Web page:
When Superstorm Sandy turned and took aim at New York City and Long Island last October, ocean waves hitting each other and the shore rattled the seafloor and much of the United States–shaking that was detected by seismometers across the country. (NOTE: Subscribers can still listen to this program on earthquake prediction.)

Seismologist Keith Koper says, "We detected seismic waves created by the oceans waves both hitting the East Coast and smashing into each other."
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Just as Whitley Strieber and Art Bell predicted in Superstorm 14 years ago, climate scientists are now warning that Europe is about to become the target of gigantic storms, some of them on the scale of Superstorm Sandy.

On the Common Dreams website, Andrea Germanos quotes climatologist Jeff Masters as saying, "Global warming brings a warmer Atlantic Ocean," and will create "more frequent and intense hurricanes following pathways directed towards Europe."
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It is an odd and chilling feeling to see Hurricane Sandy called a superstorm. It’s going to go down in history as Superstorm Sandy.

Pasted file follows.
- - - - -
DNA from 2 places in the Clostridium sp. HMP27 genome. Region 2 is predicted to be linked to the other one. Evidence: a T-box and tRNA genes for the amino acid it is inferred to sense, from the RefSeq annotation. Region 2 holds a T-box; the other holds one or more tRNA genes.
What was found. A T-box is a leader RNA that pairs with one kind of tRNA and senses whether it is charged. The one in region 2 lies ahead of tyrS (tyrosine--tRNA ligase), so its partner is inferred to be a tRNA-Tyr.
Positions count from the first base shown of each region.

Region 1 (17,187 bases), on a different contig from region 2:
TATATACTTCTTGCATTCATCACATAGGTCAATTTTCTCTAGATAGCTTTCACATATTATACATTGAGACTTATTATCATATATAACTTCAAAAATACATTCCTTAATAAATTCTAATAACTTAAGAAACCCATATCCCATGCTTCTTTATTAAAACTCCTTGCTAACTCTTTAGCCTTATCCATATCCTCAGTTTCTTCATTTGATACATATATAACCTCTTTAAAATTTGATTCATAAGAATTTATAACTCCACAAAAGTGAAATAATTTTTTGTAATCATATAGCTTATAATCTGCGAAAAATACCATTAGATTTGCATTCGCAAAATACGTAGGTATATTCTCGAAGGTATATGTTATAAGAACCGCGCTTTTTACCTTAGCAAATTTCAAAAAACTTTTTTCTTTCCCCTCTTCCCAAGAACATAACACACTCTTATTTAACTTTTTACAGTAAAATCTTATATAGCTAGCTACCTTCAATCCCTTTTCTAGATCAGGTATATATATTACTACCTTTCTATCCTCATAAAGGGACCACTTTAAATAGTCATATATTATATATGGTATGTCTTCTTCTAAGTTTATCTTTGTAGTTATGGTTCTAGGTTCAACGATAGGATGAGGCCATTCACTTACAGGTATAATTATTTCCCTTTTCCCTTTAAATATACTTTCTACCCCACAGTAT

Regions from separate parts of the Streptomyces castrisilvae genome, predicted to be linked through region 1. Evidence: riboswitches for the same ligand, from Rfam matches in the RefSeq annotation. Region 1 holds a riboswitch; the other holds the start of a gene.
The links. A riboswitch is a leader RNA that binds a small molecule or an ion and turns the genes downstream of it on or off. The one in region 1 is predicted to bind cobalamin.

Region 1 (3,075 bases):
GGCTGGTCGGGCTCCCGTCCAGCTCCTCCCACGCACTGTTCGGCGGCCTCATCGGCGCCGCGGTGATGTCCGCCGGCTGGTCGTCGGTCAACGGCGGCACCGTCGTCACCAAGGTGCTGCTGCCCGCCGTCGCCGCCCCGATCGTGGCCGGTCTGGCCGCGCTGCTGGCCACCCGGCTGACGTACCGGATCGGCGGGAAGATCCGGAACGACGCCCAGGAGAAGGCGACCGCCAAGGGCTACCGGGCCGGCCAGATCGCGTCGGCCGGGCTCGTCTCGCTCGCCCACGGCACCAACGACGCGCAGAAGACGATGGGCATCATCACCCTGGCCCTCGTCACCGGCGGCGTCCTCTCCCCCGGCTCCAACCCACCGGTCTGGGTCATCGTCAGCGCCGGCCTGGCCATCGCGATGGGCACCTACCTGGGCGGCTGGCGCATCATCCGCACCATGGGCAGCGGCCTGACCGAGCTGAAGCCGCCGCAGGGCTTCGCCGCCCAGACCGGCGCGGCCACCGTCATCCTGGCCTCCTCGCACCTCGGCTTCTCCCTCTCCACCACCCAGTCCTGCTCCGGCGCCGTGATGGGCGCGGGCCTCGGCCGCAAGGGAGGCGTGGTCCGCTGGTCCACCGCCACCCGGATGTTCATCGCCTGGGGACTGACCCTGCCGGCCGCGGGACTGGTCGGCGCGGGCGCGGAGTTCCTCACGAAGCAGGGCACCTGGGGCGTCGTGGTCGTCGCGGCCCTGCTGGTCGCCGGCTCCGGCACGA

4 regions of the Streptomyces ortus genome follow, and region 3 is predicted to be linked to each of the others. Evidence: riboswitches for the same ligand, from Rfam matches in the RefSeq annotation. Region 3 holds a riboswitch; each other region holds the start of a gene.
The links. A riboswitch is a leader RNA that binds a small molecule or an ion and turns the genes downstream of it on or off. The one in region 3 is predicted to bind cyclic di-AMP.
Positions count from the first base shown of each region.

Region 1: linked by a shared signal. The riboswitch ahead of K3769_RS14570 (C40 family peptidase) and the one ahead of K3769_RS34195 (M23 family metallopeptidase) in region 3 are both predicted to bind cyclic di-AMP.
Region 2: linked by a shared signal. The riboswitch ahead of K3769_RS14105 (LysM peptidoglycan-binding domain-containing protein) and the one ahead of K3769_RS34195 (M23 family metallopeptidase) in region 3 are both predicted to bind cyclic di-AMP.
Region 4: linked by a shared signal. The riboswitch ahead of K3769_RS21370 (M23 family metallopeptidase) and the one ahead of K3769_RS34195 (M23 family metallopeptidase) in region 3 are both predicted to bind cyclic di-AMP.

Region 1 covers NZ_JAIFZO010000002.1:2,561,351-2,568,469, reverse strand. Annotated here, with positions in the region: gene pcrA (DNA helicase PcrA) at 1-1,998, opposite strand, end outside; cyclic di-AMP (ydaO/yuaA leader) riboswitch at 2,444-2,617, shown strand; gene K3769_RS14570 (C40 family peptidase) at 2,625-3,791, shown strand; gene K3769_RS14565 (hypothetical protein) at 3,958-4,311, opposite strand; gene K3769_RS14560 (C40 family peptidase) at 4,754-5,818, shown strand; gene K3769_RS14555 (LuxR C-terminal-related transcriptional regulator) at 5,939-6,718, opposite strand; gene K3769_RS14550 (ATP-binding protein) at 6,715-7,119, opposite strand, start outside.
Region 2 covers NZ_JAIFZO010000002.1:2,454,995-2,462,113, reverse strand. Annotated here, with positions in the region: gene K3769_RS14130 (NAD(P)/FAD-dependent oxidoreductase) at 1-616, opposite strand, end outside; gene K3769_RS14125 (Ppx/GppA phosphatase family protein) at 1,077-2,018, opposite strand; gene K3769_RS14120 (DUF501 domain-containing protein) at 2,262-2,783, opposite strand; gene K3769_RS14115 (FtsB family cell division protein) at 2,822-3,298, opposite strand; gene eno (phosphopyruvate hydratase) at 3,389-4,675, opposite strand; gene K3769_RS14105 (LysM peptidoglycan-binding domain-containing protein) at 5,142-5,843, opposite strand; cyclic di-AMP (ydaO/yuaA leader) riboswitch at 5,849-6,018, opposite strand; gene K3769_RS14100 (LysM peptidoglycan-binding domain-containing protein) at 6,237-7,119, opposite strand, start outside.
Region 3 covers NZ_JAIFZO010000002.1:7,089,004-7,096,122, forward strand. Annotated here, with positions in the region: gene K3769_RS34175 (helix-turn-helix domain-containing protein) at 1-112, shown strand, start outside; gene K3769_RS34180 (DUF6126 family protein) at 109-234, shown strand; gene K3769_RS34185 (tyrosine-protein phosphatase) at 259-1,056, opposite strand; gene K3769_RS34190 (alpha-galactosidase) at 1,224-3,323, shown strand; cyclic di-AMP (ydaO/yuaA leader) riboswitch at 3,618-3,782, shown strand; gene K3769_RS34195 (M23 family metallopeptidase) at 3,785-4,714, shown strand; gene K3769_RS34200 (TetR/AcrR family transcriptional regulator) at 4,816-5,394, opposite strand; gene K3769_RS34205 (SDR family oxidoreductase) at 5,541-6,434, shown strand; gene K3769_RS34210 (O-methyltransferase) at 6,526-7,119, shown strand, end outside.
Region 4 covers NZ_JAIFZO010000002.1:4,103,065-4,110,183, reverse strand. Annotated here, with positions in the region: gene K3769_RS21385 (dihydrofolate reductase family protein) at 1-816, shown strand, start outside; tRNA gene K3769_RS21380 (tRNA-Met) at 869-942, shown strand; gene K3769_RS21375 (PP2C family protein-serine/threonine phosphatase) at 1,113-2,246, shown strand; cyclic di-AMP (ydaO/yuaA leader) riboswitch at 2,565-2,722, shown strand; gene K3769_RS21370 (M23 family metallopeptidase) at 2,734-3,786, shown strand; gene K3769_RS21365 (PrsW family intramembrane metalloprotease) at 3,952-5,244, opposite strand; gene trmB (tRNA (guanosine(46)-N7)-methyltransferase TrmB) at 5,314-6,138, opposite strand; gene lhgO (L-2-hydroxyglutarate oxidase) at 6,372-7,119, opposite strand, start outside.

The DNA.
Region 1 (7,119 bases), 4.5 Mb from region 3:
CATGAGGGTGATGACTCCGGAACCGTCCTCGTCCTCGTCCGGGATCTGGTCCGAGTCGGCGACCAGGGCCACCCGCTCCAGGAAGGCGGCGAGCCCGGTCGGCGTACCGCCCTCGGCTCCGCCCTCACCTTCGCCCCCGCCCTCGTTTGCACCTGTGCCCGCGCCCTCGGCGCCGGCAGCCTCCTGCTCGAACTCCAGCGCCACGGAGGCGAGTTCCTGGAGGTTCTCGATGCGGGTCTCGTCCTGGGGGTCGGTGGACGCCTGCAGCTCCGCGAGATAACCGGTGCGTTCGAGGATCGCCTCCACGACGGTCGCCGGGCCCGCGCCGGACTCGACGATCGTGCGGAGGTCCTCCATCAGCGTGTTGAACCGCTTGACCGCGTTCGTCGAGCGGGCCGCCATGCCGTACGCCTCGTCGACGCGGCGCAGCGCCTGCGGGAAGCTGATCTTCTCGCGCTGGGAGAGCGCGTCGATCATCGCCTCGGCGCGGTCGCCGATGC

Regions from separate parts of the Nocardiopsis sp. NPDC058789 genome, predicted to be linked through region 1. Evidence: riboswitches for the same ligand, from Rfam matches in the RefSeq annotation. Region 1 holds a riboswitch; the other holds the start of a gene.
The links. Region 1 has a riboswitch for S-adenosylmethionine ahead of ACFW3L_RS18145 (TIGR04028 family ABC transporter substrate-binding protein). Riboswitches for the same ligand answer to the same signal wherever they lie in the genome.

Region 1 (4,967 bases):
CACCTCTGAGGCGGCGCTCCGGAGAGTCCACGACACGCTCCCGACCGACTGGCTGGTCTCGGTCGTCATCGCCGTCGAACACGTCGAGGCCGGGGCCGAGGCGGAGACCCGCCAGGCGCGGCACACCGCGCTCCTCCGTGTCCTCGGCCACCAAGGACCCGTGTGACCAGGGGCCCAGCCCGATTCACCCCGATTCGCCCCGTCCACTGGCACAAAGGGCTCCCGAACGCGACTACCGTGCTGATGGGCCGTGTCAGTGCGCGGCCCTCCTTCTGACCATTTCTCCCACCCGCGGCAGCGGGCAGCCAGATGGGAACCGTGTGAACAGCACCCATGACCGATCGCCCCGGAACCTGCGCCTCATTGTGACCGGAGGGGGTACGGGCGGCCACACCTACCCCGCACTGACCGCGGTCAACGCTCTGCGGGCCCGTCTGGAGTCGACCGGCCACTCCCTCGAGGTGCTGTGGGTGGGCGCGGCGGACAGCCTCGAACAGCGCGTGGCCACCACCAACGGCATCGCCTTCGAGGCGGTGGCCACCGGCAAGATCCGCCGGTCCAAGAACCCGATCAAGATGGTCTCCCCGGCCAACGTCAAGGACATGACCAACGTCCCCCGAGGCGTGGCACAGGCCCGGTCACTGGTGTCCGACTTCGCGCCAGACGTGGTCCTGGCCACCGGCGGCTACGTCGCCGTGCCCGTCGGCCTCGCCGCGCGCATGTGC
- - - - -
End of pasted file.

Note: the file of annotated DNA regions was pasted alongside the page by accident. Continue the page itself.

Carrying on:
I didn’t coin the word ‘superstorm’ but the Coming Global Superstorm, certainly brought it into the language. And the movie based on it, the Day After Tomorrow, fixed the idea of such storms in the public imagination.
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The UK is experiencing weird weather too–in fact, that country has experienced its "weirdest" weather on record in the past few months, scientists say. The driest spring for over a century led to the wettest April, May and June ever recorded. This could be the start of periodic wings of alternating droughts and flooding–here in the US too?
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